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Quattrone 2.0


The Wall Street Journal’s talented court duo, Scannel and Smith, are probably writing their Frank Quattrone retrial curtain raiser as I type, so it’s probably as good a time as any to note that yes, indeed, the man who brought you the Internet stock bubble goes on trail (again) Tuesday in Manhattan.
Quattrone’s lawyer John Keker got things off to a fine start this week by asking Judge Richard Owen to give him an anonymous jury. The judge treated that request the way he’s treated most of Keker’s motions: he turned it down. But you gotta wonder if Keker hasn’t gone begging for trouble here.

First, he’s gave the Journal and pretty much everyone else a news peg for their opening coverage at a time when, well, it’s probably better to hope for less, not more, exposure. Retrials are boring. But do something different – cite publicity and ask that jurors be kept away from the press – and you’ll make news. But maybe that was the idea. Keker’s raised Quattrone’s profile just a tiny bit. He could be warning potential jurors to be worried about oh, I dunno, getting labeled “batty” and having the New York Times sitting on your doorstep, couldn’t he? Nah. He wouldn’t do that. Would he?
During the last trial, Keker used my New York Post coverage (archived here) to rant and rail about the trial coverage. That was nothing. Really. But this time, well, this time Keker won’t have Chris Nolan to kick around. I’m staying home for Quattrone 2.0. The Post had a field day with the “batty blueblood,” and the guy who wrote that story, the talented John Lehman, will be monitoring Quattrone. I hope he has as much fun as he did with Tyco.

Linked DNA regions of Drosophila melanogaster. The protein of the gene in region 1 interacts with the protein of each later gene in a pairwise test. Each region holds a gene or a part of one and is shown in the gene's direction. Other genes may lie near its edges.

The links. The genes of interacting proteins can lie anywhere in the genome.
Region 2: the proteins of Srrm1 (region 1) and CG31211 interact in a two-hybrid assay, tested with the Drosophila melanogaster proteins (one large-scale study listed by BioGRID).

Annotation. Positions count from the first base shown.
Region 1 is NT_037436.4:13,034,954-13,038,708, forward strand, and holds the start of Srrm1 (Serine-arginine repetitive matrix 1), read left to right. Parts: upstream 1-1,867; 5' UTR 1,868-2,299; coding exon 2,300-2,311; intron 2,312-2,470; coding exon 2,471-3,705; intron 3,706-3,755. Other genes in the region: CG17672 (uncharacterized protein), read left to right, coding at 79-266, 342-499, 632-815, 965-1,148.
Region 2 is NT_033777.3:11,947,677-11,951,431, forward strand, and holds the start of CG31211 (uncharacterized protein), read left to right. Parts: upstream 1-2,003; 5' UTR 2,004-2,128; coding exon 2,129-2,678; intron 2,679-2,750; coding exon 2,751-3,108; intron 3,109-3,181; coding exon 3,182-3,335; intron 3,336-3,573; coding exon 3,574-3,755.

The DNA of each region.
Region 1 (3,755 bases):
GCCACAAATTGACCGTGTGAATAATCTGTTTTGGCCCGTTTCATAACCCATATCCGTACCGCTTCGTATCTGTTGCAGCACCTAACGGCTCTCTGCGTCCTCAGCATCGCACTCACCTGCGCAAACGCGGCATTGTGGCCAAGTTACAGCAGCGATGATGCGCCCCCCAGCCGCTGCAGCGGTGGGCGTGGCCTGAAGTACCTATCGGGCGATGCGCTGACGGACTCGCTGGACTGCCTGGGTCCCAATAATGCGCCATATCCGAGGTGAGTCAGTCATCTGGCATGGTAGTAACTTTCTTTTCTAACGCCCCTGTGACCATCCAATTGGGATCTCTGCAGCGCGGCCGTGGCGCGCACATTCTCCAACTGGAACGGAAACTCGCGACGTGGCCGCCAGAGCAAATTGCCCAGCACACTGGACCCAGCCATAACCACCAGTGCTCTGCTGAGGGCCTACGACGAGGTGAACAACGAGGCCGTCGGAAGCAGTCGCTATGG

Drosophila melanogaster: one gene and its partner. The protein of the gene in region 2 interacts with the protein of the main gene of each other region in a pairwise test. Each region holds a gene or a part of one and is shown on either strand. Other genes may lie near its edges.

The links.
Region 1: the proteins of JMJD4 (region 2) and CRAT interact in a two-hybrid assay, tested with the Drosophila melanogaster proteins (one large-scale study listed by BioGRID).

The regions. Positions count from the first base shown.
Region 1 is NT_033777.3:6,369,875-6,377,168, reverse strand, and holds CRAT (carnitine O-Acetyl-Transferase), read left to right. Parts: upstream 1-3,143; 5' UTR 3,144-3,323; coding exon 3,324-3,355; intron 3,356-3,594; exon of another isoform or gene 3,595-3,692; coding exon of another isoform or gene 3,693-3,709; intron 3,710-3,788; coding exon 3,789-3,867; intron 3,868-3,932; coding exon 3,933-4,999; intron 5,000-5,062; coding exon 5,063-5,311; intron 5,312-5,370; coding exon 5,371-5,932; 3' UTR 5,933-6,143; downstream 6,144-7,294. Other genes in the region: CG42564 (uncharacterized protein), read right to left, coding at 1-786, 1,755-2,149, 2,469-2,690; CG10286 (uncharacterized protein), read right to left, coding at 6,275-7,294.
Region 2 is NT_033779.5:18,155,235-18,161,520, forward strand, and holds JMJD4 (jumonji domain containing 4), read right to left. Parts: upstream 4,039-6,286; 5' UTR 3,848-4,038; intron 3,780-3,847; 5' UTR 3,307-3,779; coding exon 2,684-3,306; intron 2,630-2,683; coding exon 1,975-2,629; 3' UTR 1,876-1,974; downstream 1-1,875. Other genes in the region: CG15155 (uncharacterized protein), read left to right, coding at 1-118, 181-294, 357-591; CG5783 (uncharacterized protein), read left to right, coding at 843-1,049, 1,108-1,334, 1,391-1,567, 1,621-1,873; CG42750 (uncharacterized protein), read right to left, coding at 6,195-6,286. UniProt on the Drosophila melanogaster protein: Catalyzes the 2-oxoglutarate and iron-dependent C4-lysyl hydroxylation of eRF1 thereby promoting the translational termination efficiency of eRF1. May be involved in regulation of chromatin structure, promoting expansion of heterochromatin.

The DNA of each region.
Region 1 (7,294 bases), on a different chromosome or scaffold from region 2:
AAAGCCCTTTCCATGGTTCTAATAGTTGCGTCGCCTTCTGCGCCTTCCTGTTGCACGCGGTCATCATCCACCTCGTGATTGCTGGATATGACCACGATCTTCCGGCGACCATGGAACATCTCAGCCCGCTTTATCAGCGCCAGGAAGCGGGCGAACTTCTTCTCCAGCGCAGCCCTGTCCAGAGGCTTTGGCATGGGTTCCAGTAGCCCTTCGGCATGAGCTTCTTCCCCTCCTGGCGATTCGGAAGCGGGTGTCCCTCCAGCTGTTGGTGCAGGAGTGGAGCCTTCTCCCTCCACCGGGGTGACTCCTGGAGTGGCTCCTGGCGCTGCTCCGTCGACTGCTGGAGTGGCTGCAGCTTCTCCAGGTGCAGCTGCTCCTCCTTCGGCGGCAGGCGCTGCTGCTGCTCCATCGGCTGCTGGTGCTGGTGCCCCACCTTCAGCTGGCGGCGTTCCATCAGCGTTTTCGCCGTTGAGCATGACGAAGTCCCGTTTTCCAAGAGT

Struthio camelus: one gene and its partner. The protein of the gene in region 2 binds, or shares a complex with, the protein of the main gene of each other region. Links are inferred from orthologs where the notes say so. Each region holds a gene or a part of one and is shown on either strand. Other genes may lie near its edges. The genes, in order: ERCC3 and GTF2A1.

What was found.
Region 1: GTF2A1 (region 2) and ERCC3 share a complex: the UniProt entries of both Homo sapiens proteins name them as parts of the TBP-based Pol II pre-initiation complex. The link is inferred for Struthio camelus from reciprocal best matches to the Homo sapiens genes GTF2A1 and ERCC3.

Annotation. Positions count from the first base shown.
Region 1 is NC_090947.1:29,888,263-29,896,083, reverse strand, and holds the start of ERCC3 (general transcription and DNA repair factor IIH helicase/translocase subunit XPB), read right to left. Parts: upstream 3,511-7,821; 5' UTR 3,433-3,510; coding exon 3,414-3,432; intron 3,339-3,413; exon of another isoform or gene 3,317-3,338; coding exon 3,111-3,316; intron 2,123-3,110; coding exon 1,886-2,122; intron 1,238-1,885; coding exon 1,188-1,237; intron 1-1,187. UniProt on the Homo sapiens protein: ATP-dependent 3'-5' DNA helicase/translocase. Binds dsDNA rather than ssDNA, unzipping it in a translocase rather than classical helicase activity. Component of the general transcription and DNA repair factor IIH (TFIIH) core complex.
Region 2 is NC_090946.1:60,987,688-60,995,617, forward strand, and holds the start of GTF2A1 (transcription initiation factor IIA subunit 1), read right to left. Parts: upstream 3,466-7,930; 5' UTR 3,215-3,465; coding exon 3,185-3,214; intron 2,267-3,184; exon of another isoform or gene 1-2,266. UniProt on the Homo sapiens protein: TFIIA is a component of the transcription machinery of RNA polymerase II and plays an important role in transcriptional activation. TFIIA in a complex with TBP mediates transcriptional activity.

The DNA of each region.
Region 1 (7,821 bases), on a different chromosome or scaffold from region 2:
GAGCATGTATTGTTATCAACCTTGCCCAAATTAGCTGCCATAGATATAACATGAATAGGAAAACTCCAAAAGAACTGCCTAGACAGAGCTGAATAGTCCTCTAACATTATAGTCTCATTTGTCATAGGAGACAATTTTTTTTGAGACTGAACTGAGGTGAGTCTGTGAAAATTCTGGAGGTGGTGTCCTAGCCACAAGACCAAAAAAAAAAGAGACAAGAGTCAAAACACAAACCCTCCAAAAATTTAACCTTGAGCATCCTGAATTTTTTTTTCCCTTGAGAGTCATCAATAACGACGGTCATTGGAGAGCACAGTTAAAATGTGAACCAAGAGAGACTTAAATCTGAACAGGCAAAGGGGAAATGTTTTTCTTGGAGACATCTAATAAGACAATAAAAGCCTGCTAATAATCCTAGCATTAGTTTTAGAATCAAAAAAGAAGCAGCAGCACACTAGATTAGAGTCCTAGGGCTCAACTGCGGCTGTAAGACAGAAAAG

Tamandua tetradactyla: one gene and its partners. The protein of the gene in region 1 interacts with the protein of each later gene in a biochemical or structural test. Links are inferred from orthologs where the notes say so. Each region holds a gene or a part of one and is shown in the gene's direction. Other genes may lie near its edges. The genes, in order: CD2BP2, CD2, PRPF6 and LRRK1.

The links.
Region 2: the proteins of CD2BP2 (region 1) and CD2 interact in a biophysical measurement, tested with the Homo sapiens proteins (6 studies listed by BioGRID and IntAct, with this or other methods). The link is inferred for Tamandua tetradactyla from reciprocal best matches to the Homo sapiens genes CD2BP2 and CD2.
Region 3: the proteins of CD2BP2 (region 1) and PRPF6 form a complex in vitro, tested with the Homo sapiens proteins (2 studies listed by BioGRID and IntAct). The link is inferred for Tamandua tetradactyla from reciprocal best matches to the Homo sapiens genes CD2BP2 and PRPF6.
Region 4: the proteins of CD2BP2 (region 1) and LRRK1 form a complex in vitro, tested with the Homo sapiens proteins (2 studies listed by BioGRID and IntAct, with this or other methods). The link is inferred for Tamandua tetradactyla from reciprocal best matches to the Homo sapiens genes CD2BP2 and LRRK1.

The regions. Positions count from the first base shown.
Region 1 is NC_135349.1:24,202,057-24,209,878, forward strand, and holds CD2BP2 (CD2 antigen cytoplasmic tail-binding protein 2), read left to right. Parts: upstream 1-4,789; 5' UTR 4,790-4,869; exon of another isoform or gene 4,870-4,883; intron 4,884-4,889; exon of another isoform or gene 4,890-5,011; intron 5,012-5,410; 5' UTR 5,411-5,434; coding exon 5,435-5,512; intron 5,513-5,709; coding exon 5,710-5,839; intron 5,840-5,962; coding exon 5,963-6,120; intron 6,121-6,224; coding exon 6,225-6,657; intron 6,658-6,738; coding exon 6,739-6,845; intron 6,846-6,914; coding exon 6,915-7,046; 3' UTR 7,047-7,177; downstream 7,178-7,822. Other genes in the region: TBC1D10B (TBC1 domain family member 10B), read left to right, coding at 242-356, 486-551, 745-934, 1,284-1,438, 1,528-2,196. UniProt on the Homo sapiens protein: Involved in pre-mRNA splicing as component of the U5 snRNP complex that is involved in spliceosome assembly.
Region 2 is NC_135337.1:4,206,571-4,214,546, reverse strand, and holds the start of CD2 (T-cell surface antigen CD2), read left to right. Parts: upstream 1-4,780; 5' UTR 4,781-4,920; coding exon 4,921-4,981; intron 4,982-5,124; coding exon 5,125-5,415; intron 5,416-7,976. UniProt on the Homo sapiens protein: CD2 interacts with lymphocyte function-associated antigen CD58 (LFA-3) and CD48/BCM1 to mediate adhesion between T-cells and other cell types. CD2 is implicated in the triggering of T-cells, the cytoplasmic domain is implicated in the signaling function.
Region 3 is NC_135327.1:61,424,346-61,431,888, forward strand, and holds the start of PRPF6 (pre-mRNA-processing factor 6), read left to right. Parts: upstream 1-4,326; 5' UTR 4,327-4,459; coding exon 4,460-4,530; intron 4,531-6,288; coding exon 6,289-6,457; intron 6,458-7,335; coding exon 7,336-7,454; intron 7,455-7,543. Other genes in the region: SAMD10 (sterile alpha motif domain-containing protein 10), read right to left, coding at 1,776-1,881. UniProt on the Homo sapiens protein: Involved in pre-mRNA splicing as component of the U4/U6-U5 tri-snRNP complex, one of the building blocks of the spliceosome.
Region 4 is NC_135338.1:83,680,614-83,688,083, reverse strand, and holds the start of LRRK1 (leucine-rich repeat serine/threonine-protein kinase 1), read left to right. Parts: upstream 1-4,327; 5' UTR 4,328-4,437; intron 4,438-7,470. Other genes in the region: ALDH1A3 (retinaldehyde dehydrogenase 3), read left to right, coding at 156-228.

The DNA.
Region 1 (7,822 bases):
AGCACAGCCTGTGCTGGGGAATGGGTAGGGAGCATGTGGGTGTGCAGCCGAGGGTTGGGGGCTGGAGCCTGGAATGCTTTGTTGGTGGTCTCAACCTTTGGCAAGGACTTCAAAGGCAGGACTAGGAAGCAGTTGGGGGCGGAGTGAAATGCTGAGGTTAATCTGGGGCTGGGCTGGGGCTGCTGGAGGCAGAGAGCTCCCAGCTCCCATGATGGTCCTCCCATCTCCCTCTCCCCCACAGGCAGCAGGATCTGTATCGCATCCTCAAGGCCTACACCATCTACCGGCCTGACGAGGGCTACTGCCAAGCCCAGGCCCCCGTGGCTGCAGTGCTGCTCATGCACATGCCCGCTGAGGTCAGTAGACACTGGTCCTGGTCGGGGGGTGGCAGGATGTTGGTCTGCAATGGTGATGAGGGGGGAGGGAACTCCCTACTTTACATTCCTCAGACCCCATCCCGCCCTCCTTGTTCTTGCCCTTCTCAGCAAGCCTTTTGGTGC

That doesn’t mean I’ll be quiet. You can ‘blog from anywhere – and transcripts are easy to come by.
And while it’s not a strictly political story, what hapens to Quattrone has political implications for anyone intersted in seeing the stock market made more open and fair. This case really is the only way in which people outside Silicon Valley can get a look at the tight, insular and insulated workings of this place, a set-up that has remained remarkably unchanged.
Despite all the strum und drang out there about white collar crime, Silicon Valley’s Friends and Family style of doing business hasn’t been much interrupted and if Quattrone is acquitted or gets another hung jury, it will be seen as a complete vindication of the valley’s way of doing business. Quattrone will be welcomed back with open arms by clients anxious once again to have a guy who fights, and fights hard, for them. His trial and his victory will become his calling card — I think it will help him start his own boutique investment bank. It’ll be a roaring success. Quattrone is a gifted banker who understands his clients better than anyone and Silicon Valley loves nothing more than an outsider, like them, who fights, wins, and walks away with the cash.
It’d be the perfect fairytale ending. But Quattrone’s in a much tighter spot than he was first time around. The political climate has changed a bit. There’s more distrust out there. The Martha Stewart conviction and the sleazy challenges her lawyers are mounting and the Tyco mistrial give the charges against Quattrone more substance. He’s accused of obstruction of justice and witness tampering — of lying and asking others to lie. And now jurors have an idea of exactly what that can mean, something they didn’t have – not really – back in October, 2003.

Share  Posted by Chris Nolan at 4:37 PM | Permalink

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